Unfortunately, when we went to McCormick hospital to see Dr Petchara, we found the acupuncture unit being fully renovated, and were subsequently told that it would only reopen on 19 April (2010). This was too long for me to wait, and so the nurse recommended the Ramkhamhaeng Hospital (referred to locally as the ‘RAM’) in Chiang Mai. We therefore drove over there on our motorbike and I duly registered at Reception. I filled out the form, handed my passport over to be photocopied, and was then directed to the SURGERY counter, where I made an appointment to see the acupuncturist, Dr Tosaporn Wittayakhom, at 11 o’clock the following morning. I was assured that the doctor spoke good English. It was all very efficient – the whole thing took 15 minutes. I was even told that I could get an appointment that same afternoon; I declined, however – my partner and I were hot and sweaty and thirsty by this time, and we just wanted to cool off in the pool with a good smoothie.
ENERGY-BOOSTING ACUPUNCTURE SESSION
6 April 2010
I presented myself at the SURGERY counter at 10.45 the following morning, and was promptly taken away to be weighed (which I could have done without – I had just finished breakfast), and have my blood pressure taken. I was then escorted to Dr Tosaporn’s office promptly at 11am, where he spent 15 minutes asking me questions, with the nurse sitting in. He said that I was the first patient to come to him for RLS, and that although he knew of the Syndrome, he had never been asked to treat it. As he had to read up on the condition further, the appointment was postponed until the 8th April.
As I did not want to leave empty-handed (as it were), I asked him to give me a session to increase my energy levels (I was drooping with the heat). I subsequently climbed on to the bed as directed and lay on my back. He placed the needles on top of my head and behind my ears, on my stomach, calves and feet, and stimulated four of the needles in my lower limbs further with some kind of electric pulse, which I have never seen before. The doctor left me there for 20 minutes, came back accompanied by the nurse and carefully removed the needles, disinfecting each area as he went. He told me I should feel the effects the next day – and that the session would quite probably help me sleep.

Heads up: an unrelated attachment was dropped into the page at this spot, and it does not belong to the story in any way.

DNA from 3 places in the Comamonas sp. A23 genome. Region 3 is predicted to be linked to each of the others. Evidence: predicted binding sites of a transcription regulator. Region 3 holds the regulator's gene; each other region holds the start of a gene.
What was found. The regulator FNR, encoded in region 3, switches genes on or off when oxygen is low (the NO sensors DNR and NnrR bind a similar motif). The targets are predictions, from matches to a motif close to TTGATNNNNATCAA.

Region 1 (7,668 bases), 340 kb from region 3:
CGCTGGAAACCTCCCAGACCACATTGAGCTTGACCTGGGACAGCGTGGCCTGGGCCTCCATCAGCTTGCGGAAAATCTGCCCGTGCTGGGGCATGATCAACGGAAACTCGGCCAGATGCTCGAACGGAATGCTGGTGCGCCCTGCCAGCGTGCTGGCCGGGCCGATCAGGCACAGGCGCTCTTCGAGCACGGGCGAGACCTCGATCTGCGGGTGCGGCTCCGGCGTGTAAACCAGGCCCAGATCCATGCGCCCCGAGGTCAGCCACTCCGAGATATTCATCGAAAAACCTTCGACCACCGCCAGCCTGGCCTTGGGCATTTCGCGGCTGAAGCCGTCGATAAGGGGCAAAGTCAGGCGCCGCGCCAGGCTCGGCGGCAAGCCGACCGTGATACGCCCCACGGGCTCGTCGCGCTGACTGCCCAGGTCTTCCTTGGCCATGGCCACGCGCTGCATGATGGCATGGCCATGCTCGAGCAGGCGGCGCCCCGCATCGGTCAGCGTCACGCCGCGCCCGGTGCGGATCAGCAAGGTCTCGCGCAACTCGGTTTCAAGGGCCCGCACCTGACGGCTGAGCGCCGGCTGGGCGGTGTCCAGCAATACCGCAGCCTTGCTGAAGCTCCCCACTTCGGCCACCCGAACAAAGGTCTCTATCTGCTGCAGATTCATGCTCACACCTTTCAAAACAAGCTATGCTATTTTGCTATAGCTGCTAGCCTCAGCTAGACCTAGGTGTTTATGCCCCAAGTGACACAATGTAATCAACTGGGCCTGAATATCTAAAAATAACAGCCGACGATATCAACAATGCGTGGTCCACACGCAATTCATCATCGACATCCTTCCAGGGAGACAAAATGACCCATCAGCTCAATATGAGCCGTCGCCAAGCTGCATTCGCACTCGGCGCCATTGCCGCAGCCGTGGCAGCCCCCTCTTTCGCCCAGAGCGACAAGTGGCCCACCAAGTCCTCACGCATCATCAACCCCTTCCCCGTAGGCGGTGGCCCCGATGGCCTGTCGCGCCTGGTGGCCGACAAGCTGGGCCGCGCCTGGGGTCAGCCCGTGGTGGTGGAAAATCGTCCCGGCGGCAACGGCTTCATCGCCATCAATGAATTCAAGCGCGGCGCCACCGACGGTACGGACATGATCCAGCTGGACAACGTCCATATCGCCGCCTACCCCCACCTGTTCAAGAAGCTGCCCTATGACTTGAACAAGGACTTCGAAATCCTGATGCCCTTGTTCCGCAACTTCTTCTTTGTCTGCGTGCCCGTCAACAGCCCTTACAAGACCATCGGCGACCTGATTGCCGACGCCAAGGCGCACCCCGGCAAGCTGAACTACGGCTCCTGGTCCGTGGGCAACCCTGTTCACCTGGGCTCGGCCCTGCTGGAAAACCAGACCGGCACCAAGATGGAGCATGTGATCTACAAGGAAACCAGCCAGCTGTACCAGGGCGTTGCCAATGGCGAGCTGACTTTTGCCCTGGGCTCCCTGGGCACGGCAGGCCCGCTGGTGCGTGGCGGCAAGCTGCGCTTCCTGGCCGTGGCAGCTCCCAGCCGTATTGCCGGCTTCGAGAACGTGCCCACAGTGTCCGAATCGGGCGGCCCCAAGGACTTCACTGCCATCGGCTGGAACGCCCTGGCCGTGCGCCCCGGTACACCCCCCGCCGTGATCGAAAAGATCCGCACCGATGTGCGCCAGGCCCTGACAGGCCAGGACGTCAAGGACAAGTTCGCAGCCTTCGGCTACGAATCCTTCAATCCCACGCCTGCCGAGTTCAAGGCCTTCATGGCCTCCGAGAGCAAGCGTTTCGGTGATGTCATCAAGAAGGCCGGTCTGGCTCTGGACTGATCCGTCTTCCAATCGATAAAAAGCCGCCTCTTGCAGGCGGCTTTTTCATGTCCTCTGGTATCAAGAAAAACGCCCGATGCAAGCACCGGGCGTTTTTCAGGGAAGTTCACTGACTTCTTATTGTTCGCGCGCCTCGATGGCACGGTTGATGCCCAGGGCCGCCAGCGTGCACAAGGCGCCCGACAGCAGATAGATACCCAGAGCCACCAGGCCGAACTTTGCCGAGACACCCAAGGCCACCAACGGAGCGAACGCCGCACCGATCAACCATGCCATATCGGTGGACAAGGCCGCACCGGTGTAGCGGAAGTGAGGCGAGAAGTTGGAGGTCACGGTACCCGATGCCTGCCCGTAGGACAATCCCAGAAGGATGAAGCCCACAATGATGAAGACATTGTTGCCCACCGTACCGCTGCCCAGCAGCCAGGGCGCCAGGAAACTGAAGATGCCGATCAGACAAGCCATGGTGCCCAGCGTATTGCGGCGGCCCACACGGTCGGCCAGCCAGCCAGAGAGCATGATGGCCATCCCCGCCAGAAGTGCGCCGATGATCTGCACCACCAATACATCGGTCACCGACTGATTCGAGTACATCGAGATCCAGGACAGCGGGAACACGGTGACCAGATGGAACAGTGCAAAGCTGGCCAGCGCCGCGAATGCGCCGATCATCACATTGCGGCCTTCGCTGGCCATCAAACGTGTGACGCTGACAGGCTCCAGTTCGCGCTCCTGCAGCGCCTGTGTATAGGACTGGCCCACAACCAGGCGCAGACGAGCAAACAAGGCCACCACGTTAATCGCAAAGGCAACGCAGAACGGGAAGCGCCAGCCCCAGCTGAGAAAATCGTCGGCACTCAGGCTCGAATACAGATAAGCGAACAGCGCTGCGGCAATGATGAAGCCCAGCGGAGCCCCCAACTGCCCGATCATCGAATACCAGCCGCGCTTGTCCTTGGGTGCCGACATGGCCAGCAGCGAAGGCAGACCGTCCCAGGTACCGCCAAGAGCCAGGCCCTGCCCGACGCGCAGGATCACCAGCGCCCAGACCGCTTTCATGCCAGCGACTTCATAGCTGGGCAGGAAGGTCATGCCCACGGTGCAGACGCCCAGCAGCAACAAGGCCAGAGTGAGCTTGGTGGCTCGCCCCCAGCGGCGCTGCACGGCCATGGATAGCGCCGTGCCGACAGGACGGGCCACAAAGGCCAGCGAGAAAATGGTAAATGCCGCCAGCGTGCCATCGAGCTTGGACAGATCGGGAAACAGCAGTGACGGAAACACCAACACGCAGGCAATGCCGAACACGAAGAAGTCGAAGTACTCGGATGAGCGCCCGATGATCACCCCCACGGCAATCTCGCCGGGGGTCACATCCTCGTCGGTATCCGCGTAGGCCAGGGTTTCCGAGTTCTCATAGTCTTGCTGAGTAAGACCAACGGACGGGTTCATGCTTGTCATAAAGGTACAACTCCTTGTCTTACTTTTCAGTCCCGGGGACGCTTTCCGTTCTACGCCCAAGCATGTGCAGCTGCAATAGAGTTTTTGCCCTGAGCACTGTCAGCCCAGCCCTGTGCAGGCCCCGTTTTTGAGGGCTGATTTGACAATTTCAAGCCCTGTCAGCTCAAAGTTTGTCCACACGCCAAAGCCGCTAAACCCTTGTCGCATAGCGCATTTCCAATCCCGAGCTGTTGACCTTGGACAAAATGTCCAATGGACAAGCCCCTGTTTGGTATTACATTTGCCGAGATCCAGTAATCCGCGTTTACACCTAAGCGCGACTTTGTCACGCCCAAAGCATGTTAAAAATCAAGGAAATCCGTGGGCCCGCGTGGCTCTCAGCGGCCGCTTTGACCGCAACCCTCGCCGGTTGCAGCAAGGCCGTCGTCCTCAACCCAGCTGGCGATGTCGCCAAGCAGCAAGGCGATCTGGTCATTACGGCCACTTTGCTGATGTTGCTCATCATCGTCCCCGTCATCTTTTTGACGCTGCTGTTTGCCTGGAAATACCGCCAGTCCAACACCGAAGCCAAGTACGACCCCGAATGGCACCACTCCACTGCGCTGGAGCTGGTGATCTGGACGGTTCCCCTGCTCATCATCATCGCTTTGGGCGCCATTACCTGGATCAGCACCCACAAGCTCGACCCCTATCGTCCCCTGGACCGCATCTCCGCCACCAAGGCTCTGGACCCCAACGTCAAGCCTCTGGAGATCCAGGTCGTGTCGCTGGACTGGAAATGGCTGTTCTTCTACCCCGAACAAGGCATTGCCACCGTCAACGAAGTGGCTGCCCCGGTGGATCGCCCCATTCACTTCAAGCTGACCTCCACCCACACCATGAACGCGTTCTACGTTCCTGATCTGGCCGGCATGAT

RLS-TARGETED ACUPUNCTURE SESSION
8 April (two days later)
Well, the doctor was right – the energy-boosting acupuncture session did help me. I got two great nights’ sleep. Not a single fidget, and I feel relaxed and alert.
This morning I went for my fidget-related acupuncture session. They weighed me again and took my blood pressure, and I was escorted, as before, to Dr Tosaporn’s office for 11am sharp. We chatted about how I was feeling, and then perceiving that all was well, he asked me to lie down – on my front this time. He placed the needles on my back and legs, and four were again electrically stimulated. 20 minutes later he came back with the nurse, removed the needles and disinfected the corresponding areas. My next acupuncture session is set for 11am on 20 April.
Last night I went to sleep seamlessly, but woke up with mild RLS in the early hours of this morning. I am disappointed, but I did go back to sleep quite quickly, which is unusual. I may need multiple acupuncture sessions. It’s ironic that the energy-boosting treatment worked better for my fidgets than the RLS-targeted one; maybe I should concentrate on the former and drop the latter. I will just have to wait and see how my next appointment goes.
I understand that Restless Leg Syndrome takes on average 2 years to diagnose. In light of this, if you suffer from RLS (or think you might) and are considering seeing an acupuncturist, you may like to print out the clinical paper “Treatment of 49 Cases of Restless Legs Syndrome by Acupuncture plus Acupoint Injection” published in the Journal of Acupuncture and Tuina Science. Only the preview page is available for free, but it is possible to purchase and download the article on-line in its entirety.
Alternatively, you can simply print out the section on Acupoints (reproduced below) which indicates where to place the needles. This will be particularly useful if your Acupuncturist is unfamiliar with the Syndrome:
” Acupoints: Yanglingquan (GB 34), Jinggu (BL 64), Chengshan (BL 57), Chengjin (BL 56) and Shangqiu (SP 5). Ganshu (BL 18), Shenshu (BL 23) and Taixi (KI 3) were matched to the type of deficiency of liver and kidney yin; Xuehai (SP 10) and Sanyinjiao (SP 6) were matched to the type of cold-dampness entering the interior”.
Finally, one word of caution: it would seem that acupuncture does not work for everyone. Indeed, according to my doctor, only 70% of patients respond to the treatment. That is a pretty good average, but it still leaves a sizeable 30% who do not.